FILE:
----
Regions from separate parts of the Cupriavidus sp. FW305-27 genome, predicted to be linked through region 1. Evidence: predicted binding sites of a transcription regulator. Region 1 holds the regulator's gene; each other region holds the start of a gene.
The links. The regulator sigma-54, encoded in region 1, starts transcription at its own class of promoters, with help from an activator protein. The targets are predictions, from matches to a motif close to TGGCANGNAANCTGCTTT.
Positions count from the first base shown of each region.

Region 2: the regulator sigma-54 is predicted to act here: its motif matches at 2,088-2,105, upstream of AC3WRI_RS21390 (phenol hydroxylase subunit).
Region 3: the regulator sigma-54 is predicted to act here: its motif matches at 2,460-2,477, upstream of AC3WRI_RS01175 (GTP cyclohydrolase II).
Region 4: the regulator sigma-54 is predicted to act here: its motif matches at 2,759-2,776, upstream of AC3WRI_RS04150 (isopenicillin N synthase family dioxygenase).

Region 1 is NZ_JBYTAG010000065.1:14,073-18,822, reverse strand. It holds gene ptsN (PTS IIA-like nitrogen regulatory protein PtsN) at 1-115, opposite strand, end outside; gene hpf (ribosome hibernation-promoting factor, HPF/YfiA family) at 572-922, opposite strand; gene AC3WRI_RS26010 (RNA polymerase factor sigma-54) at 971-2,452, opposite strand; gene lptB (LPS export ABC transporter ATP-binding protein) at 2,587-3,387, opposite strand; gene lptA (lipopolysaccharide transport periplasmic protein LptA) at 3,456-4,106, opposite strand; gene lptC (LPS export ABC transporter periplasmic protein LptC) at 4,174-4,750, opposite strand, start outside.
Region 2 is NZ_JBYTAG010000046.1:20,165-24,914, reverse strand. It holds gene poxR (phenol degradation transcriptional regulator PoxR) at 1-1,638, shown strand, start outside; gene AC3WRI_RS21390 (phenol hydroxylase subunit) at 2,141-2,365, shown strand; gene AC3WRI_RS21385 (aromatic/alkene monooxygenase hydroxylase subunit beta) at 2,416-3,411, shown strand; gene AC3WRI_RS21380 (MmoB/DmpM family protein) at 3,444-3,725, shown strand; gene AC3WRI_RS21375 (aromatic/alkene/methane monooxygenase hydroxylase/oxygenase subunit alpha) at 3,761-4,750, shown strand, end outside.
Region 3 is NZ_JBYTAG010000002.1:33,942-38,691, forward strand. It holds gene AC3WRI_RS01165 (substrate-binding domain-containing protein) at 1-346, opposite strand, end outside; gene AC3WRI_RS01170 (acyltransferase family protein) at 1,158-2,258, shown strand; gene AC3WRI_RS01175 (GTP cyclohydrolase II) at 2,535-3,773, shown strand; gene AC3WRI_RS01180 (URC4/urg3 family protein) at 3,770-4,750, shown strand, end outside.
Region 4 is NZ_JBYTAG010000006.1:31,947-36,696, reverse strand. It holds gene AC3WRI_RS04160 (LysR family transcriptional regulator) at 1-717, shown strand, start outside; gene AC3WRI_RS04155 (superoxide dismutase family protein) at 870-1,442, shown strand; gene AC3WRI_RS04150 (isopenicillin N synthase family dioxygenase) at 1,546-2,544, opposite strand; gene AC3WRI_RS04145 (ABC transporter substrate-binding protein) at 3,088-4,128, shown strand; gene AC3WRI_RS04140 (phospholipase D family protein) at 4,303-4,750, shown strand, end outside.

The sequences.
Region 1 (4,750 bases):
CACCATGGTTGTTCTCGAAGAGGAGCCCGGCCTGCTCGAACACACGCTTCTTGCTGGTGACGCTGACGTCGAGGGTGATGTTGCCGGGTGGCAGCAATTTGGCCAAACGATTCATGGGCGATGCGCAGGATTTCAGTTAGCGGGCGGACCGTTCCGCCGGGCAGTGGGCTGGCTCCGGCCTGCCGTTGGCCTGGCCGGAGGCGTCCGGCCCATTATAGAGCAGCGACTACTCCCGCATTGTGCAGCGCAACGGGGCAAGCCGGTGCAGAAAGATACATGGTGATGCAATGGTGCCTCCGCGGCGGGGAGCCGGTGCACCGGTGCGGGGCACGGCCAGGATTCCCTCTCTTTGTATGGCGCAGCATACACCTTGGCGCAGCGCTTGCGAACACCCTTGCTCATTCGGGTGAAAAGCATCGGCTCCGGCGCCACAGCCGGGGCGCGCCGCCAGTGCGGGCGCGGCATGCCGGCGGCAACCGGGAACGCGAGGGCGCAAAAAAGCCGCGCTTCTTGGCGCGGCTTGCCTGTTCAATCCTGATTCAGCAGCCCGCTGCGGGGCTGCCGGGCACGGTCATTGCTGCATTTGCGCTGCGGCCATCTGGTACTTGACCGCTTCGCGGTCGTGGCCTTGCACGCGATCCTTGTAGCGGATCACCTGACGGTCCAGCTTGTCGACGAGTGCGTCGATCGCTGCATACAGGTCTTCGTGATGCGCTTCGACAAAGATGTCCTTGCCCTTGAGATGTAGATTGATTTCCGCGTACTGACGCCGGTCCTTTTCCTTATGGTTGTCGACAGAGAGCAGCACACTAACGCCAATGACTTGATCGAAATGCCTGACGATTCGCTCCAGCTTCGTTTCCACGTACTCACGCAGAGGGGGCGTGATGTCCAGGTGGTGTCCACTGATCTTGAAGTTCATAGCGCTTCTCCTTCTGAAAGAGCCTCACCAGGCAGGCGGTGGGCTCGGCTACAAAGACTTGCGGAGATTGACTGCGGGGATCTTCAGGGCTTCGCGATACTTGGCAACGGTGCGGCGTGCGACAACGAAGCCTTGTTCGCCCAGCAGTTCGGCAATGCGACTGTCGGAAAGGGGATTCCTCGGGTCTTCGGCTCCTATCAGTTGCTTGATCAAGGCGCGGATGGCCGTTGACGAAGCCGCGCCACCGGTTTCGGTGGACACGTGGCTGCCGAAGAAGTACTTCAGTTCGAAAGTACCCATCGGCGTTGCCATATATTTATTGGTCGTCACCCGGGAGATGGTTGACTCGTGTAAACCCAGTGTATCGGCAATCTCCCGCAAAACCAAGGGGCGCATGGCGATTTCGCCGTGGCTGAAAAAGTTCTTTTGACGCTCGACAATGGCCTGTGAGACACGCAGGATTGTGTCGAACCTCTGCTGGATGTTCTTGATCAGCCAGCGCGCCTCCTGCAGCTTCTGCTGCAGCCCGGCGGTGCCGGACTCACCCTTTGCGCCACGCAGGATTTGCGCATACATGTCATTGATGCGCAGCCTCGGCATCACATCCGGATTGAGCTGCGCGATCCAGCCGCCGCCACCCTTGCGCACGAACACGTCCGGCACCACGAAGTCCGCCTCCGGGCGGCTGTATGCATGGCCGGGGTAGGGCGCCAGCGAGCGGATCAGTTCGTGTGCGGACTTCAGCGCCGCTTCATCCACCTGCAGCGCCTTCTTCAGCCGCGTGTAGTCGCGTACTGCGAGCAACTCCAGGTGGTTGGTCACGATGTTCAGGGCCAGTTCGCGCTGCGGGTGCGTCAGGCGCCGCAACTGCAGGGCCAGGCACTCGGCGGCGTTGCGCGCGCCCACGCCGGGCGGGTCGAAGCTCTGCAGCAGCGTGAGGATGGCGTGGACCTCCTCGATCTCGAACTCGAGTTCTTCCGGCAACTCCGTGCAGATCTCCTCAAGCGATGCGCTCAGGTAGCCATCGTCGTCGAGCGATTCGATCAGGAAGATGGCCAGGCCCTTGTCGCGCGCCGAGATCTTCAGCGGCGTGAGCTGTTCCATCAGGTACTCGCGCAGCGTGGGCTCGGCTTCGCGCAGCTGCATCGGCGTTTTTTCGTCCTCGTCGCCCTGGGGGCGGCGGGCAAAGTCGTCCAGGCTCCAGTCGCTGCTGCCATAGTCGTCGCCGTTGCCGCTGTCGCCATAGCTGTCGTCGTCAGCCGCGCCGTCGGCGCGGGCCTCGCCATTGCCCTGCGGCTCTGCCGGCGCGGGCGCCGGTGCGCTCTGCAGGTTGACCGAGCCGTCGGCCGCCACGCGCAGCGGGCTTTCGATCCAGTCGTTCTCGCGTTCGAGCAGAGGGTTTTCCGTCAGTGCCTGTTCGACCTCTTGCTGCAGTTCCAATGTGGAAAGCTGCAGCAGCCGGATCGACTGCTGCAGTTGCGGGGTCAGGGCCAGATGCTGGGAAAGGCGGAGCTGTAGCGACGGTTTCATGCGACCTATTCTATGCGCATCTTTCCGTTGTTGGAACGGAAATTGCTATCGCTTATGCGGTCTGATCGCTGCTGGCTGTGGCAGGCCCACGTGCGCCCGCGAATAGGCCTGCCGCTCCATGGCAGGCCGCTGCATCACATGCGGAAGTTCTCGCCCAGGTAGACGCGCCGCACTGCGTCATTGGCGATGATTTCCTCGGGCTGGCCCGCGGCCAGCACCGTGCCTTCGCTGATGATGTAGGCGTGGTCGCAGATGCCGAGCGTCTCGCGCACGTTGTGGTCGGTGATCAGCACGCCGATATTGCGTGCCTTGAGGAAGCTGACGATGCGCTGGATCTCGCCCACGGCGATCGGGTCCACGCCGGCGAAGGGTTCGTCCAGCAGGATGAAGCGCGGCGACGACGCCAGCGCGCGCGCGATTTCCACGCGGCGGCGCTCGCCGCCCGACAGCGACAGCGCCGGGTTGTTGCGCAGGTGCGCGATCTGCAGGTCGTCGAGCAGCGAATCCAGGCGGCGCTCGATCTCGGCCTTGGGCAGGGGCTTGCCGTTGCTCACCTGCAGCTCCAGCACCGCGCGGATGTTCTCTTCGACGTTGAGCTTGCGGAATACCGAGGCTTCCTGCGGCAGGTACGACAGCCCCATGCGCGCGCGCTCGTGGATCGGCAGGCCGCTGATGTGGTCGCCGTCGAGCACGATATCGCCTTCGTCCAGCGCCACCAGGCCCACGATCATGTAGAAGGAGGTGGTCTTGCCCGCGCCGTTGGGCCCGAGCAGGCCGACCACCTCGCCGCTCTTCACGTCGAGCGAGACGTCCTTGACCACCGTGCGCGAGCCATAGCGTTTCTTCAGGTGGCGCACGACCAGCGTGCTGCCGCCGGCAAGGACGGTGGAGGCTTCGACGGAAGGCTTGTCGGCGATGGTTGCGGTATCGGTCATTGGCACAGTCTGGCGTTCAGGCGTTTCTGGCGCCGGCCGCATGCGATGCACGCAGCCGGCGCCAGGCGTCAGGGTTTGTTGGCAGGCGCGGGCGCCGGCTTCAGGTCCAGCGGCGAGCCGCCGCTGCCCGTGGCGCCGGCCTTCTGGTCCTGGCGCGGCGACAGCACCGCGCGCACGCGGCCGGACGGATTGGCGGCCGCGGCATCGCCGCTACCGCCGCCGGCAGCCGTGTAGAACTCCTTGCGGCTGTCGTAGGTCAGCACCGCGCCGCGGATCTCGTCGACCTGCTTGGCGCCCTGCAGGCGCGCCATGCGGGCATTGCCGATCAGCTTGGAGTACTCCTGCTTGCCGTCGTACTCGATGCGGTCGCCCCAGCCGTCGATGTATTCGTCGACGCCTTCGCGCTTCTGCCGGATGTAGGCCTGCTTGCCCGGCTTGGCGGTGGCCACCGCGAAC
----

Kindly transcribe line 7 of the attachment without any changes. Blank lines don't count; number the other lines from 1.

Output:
Region 1 is NZ_JBYTAG010000065.1:14,073-18,822, reverse strand. It holds gene ptsN (PTS IIA-like nitrogen regulatory protein PtsN) at 1-115, opposite strand, end outside; gene hpf (ribosome hibernation-promoting factor, HPF/YfiA family) at 572-922, opposite strand; gene AC3WRI_RS26010 (RNA polymerase factor sigma-54) at 971-2,452, opposite strand; gene lptB (LPS export ABC transporter ATP-binding protein) at 2,587-3,387, opposite strand; gene lptA (lipopolysaccharide transport periplasmic protein LptA) at 3,456-4,106, opposite strand; gene lptC (LPS export ABC transporter periplasmic protein LptC) at 4,174-4,750, opposite strand, start outside.